Addressing the State of the Union: The Evolution and Impact of the President's Big Speech.
Much has been written about the "rhetorical presidency," and a fair amount as well about one of its more visible public manifestations: the State of the Union address. In Addressing the State of the Union, Hoffman and Howard manage to take a different tack in studying it. Essentially, they examine the "big speech" mainly in the context of the president's "chief legislator" role.
The book is organized sequentially. After discussing why studying State of the Union messages is important, the authors present a rather standard historical discussion of its use by presidents, though they conclude that the speech's role has changed. What started as a duty became a power, a power to initiate and recommend. Hoffman and Howard then spend the rest of the book on speeches from 1965 to 2002, the contemporary era of live, prime-time addresses.
The two core chapters deal with content analyzing and classifying the addresses in the context of the president's role as chief legislator. First, they explore how presidents portray themselves and use the speech as quasi-legislators to take positions, offer solutions for constituents, and claim credit for successes. Second, attention turns to analyzing how successful presidents are at getting Congress to accede to their wishes. Hoffman and Howard find that presidents do behave like the self-interested House members in David Mayhew's classic work and that presidents achieve around 40 percent of their requests in the State of the Union, though there is variation within and across presidencies due to various factors. In addition, the authors examine four presidential initiatives from the speeches, each of which had a different outcome. Hoffman and Howard conclude by noting, on the one hand, that the power of the State of the Union, like that of the chief legislator more generally, is a limited one given constitutional constraints, but, on the other, that it is somewhat dangerous in fueling the office's "expectations gap" that scholars such as Cronin and Waterman have identified.
Addressing the State of the Union has several virtues. If nothing else, Hoffman and Howard manage to mine the speeches for more data. The fact that they find that two of every five presidential requests become law in some form seems to challenge arguments of scholars such as George Edwards who think using the bully pulpit has little effect. A skeptic might say the 40 percent mark is unimpressive, but it is arguably substantial coming from a single speech.
The application of Mayhew's credit-claiming and position-taking concepts to the chief legislator and the address itself is original and insightful. Hoffman and Howard also include qualitative examples such as individual or group speech case studies and sprinkle the work with quotations from the presidents themselves, adding life to the text and giving the reader a more nuanced understanding of how presidents pursue their goals and utilize these addresses.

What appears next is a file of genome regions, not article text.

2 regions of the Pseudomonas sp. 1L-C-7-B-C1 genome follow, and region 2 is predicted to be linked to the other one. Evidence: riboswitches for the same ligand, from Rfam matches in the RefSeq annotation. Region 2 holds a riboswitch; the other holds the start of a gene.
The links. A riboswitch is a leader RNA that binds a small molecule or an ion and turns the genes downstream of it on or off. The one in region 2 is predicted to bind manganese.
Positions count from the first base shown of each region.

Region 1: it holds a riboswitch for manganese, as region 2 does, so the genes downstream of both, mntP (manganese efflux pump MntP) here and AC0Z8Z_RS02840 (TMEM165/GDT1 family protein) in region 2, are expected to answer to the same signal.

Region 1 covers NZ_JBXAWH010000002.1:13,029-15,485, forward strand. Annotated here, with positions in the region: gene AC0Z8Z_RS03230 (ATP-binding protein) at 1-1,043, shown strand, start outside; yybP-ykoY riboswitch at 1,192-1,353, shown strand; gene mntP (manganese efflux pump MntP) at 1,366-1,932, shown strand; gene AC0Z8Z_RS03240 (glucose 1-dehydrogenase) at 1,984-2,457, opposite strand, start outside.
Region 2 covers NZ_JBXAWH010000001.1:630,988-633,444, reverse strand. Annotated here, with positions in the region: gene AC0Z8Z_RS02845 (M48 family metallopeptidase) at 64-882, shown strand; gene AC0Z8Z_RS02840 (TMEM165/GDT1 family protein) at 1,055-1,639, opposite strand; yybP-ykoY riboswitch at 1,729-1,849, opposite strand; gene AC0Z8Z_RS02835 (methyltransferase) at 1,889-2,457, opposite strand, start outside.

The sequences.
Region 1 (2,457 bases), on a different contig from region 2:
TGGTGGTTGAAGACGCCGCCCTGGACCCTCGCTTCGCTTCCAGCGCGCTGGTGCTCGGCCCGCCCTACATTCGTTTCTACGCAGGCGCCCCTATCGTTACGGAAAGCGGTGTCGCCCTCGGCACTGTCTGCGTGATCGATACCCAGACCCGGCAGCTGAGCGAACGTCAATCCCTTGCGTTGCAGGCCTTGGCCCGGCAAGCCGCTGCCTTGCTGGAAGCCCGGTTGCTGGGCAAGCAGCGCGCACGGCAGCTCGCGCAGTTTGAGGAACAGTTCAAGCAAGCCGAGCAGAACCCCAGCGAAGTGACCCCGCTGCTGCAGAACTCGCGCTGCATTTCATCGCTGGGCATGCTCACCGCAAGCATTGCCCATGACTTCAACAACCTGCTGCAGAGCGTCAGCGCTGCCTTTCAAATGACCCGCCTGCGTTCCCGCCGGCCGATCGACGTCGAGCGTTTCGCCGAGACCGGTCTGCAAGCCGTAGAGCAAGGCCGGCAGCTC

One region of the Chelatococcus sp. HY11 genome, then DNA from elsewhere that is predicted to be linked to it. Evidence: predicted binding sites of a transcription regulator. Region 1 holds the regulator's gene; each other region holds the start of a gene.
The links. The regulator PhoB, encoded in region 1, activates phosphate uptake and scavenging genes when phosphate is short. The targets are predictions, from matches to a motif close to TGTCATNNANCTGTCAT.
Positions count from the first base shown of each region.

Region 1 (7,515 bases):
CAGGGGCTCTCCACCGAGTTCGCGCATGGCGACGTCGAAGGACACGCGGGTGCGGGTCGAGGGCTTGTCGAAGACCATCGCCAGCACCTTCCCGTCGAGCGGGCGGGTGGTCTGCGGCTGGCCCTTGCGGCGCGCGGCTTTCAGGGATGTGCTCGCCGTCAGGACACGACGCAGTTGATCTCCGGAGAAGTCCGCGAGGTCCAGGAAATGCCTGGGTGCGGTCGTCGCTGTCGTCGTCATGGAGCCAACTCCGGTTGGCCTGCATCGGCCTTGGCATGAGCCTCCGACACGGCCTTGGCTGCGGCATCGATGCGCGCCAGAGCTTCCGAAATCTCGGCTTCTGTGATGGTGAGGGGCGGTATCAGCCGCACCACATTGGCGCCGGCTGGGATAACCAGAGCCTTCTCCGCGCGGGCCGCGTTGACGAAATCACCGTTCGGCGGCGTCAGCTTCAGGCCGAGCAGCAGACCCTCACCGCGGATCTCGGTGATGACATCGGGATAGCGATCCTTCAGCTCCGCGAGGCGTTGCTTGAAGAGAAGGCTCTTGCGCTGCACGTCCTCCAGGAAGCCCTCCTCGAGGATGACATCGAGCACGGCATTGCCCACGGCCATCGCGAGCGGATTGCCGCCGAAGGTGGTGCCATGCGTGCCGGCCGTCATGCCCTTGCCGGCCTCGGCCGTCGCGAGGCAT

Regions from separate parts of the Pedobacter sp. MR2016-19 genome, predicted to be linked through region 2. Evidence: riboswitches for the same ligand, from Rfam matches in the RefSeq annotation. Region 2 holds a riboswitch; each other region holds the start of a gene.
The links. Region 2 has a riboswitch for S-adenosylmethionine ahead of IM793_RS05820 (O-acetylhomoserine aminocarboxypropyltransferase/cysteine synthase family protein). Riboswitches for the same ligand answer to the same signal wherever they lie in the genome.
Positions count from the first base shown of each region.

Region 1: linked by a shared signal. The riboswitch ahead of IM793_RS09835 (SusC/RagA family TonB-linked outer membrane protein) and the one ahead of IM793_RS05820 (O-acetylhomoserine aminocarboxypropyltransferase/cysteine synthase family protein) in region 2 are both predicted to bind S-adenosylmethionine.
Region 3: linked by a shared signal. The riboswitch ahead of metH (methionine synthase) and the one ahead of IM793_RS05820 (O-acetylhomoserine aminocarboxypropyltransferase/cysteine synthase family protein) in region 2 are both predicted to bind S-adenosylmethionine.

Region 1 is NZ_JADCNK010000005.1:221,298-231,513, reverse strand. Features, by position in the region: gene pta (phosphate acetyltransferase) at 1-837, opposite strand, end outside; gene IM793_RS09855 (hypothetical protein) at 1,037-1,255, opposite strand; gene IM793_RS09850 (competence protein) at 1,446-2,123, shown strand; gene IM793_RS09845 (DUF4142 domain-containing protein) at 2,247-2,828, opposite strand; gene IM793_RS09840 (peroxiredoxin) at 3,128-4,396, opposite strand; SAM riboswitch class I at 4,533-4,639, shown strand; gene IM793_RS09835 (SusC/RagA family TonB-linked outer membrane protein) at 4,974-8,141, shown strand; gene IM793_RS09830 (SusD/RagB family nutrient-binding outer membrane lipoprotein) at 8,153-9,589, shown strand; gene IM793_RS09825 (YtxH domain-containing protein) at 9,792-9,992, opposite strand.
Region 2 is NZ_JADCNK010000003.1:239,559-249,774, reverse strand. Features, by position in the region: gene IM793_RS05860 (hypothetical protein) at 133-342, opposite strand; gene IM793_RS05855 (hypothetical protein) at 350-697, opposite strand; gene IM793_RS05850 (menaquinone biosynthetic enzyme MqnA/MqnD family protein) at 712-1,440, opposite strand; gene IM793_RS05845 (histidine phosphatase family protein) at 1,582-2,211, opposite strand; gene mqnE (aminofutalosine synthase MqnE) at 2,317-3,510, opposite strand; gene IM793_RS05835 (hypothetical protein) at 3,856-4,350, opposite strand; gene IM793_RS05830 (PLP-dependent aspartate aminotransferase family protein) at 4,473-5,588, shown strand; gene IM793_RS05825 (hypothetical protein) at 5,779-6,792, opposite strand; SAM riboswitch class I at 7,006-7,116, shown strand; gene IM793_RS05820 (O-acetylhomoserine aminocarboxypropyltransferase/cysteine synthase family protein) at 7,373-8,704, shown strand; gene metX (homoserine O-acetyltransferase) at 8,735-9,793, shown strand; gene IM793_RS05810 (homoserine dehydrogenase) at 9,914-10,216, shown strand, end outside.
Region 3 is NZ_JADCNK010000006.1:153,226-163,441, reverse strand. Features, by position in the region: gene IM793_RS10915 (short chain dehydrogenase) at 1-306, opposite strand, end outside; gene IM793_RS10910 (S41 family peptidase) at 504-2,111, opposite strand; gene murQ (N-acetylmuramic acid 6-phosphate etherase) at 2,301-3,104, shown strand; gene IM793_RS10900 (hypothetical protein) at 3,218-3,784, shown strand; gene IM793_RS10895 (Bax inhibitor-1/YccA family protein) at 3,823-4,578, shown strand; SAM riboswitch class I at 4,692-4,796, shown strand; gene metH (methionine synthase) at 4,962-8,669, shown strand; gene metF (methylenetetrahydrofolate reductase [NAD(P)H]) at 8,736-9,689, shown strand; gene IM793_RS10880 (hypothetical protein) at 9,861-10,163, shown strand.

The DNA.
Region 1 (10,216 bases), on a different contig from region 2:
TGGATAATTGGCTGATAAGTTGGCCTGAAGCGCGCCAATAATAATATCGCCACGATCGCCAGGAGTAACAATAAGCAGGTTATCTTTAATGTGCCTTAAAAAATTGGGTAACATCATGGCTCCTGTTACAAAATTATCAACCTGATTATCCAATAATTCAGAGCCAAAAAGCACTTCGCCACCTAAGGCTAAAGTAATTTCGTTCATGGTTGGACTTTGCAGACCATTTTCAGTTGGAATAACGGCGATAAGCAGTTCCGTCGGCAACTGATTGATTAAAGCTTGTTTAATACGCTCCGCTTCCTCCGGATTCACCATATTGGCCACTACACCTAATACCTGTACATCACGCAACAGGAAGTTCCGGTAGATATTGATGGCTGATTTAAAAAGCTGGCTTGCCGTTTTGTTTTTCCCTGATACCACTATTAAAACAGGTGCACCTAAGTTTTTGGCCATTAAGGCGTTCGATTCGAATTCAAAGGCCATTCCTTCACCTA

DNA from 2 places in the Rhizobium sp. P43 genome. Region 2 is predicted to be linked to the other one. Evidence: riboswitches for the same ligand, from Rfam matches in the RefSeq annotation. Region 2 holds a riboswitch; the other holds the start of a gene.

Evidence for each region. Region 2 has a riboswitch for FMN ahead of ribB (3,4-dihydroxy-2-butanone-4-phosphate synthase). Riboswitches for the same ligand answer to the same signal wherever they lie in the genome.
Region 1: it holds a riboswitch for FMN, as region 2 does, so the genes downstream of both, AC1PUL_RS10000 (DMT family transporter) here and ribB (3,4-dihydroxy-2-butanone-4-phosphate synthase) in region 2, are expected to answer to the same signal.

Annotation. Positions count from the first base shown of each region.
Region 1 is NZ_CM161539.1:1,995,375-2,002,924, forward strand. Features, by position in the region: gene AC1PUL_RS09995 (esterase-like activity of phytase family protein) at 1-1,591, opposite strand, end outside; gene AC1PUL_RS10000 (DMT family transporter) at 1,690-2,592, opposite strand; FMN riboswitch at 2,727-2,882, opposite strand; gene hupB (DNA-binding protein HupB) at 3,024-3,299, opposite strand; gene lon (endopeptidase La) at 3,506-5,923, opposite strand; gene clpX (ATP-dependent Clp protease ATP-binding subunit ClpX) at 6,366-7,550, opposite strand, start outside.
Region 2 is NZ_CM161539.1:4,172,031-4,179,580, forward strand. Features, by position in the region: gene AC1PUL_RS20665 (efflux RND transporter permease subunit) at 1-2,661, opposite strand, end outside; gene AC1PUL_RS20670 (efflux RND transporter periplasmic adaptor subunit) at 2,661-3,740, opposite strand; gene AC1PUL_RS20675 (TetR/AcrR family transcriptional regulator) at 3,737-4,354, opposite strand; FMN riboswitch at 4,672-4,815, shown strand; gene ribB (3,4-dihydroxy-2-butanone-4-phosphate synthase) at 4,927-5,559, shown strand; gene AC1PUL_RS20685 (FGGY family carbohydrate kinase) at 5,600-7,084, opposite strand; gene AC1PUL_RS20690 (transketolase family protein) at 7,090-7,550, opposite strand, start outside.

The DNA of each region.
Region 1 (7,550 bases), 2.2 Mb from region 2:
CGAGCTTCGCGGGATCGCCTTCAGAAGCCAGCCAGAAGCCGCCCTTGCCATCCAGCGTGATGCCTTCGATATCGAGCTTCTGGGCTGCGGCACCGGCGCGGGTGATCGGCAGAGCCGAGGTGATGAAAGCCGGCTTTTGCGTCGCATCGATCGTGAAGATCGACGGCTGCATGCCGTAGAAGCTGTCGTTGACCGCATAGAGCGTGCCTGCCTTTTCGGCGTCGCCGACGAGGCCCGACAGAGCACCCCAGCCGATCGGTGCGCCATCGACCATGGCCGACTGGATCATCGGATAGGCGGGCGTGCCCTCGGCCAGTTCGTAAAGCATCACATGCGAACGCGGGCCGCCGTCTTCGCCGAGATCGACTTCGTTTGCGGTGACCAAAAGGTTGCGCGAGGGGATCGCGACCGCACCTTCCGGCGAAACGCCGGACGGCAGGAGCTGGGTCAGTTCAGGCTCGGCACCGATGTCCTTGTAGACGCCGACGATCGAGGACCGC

Still, in places, the book is somewhat long on description and data but short on analysis and explanation of what such information tells us. Some findings seem obvious: for example, presidents are better at getting proposals in their addresses passed when their party controls all or part of Congress; second-term presidencies in general see fewer recommendations enacted the longer the president serves. Meanwhile, too little is said about results that seem counterintuitive: for instance, "crisis" speeches do not appear to gain the president greater legislative success and vary by circumstance; presidents do not necessarily take more credit in reelection year speeches.
Hoffman and Howard's observation that the State of the Union speech has become more of a power and less of a duty makes sense in terms of how presidential responsibilities have changed since FDR. Even so, the "power to recommend" does not seem like much of a power, being less even than Richard Neustadt's "power to persuade."
Understandably, perhaps, the authors chose prime-time TV addresses for comparison and study. Yet, they fail to contrast them directly with the speeches that came before. It might have been useful to see whether pre-prime-time or even pre-television-era speeches, when presidents spoke more directly to Congress, were associated with different levels of legislative success or degrees of credit claiming, though this clearly would have required more effort.
Similarly, Hoffman and Howard recognize the public audience for these speeches in a "going public" age, yet they almost completely ignore that public's response. Presidents may promise more than they can deliver in State of the Union addresses, and the authors' argument that this contributes to the expectations gap is plausible, but this point might have been strengthened by references to polls about what people thought about the speech, the president, and the office. One wonders as well whether the televised "speech from the throne" imagery and presidential credit claiming would be remembered more by the public than the subsequent lack of success of some proposals.
Nevertheless, by showing how this annual ritual now affects how presidents and the Congress do their jobs, Addressing the State of the Union is worth a look by those interested in presidential communication and the office's role in the legislative process.
Central Washington University
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|Publication:||Presidential Studies Quarterly|
|Article Type:||Book review|
|Date:||Sep 1, 2007|
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